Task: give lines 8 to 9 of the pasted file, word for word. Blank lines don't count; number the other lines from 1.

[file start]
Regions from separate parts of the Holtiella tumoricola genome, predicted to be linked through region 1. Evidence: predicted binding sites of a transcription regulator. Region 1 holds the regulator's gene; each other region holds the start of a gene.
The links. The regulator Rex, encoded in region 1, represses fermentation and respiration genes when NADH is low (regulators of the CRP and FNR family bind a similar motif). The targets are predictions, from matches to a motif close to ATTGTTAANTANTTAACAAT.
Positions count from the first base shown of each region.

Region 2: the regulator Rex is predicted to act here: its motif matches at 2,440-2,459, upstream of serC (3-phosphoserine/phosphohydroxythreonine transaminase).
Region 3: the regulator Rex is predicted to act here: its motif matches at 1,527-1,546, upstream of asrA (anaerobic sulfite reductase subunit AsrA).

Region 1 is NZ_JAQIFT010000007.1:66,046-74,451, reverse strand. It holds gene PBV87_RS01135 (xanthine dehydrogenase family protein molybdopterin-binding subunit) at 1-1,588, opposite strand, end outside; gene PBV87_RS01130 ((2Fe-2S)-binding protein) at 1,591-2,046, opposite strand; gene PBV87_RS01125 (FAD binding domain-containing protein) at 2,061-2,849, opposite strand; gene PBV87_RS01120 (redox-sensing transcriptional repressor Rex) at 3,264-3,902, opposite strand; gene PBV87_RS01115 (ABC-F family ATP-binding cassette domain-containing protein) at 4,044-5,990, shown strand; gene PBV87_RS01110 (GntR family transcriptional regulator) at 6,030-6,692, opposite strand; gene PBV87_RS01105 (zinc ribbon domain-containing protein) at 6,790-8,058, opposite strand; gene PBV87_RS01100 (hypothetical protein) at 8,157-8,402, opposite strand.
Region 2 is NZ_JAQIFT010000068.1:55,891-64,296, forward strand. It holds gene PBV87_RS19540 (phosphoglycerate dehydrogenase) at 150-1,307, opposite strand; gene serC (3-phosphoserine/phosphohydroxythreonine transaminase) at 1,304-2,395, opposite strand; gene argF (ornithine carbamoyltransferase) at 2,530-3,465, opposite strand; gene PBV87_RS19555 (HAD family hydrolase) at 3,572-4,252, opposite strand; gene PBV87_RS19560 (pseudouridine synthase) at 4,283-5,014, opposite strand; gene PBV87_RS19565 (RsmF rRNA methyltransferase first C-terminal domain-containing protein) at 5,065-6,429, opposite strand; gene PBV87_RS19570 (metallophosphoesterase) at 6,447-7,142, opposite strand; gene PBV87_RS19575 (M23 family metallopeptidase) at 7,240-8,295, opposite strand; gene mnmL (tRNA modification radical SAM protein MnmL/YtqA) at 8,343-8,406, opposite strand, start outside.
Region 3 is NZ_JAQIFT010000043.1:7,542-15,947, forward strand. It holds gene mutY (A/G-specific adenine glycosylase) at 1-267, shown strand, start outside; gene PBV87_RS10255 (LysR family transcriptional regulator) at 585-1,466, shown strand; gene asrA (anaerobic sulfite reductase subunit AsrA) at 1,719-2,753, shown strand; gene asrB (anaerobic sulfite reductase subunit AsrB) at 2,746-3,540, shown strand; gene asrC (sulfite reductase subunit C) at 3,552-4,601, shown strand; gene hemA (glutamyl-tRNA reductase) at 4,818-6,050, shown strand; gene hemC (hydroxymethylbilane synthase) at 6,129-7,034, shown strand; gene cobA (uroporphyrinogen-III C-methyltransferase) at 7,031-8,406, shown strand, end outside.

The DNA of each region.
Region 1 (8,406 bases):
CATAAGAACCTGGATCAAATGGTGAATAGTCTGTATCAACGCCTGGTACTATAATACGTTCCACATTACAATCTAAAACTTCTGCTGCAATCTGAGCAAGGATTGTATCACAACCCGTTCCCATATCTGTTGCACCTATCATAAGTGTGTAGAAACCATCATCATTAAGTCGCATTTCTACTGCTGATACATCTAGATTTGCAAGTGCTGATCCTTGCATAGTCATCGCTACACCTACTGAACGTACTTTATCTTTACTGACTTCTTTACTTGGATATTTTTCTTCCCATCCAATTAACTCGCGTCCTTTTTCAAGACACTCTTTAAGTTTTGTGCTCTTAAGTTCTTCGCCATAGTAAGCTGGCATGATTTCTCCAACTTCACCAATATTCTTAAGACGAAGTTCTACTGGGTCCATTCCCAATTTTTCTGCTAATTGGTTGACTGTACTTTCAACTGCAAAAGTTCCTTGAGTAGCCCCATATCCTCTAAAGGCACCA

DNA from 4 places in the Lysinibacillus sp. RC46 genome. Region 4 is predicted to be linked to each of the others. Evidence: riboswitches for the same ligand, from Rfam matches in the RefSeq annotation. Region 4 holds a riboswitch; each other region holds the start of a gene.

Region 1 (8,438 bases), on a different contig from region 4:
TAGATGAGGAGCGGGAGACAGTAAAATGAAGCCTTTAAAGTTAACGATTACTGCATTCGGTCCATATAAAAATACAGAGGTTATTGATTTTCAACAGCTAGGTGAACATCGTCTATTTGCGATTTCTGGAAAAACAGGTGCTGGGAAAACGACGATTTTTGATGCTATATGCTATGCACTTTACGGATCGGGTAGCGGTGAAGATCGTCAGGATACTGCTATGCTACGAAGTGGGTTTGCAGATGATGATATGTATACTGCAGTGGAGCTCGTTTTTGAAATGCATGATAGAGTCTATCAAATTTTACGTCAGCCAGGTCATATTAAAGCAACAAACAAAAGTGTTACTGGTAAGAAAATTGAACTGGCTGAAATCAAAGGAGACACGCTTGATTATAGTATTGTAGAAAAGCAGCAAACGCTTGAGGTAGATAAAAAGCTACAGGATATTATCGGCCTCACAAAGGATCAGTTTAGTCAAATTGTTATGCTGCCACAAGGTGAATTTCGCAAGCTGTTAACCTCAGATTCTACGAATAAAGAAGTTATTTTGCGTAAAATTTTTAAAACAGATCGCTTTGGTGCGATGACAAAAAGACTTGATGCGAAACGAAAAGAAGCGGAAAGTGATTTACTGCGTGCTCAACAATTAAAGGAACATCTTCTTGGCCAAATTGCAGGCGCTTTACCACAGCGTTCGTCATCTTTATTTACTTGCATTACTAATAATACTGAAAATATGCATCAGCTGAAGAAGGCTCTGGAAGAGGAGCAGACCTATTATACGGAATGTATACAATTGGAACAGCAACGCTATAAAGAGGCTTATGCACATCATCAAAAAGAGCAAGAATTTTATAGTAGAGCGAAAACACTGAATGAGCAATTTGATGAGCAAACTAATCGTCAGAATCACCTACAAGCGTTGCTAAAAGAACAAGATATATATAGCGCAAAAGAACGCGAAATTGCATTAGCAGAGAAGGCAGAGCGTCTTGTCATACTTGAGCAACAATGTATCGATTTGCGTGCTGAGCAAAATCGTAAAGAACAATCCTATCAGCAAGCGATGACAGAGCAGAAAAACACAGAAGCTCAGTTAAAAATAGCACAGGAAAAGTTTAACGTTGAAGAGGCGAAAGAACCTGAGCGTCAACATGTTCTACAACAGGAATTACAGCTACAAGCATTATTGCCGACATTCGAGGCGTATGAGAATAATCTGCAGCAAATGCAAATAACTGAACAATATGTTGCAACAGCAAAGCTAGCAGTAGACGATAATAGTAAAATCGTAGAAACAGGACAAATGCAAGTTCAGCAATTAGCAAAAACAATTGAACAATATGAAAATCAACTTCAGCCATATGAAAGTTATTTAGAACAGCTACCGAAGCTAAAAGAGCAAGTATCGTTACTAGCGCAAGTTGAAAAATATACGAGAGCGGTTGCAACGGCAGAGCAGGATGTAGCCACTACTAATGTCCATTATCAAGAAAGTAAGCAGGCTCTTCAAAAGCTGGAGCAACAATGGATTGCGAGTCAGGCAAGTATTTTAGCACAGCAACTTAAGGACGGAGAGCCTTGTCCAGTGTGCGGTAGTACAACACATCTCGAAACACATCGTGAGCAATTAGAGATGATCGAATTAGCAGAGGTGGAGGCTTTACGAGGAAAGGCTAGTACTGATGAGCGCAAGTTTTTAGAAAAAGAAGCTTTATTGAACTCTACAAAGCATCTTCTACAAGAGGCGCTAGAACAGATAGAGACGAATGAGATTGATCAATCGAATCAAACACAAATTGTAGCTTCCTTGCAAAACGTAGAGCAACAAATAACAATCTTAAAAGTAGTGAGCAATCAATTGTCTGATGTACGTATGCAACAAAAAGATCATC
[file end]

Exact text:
Region 3 is NZ_JAQIFT010000043.1:7,542-15,947, forward strand. It holds gene mutY (A/G-specific adenine glycosylase) at 1-267, shown strand, start outside; gene PBV87_RS10255 (LysR family transcriptional regulator) at 585-1,466, shown strand; gene asrA (anaerobic sulfite reductase subunit AsrA) at 1,719-2,753, shown strand; gene asrB (anaerobic sulfite reductase subunit AsrB) at 2,746-3,540, shown strand; gene asrC (sulfite reductase subunit C) at 3,552-4,601, shown strand; gene hemA (glutamyl-tRNA reductase) at 4,818-6,050, shown strand; gene hemC (hydroxymethylbilane synthase) at 6,129-7,034, shown strand; gene cobA (uroporphyrinogen-III C-methyltransferase) at 7,031-8,406, shown strand, end outside.

The DNA of each region.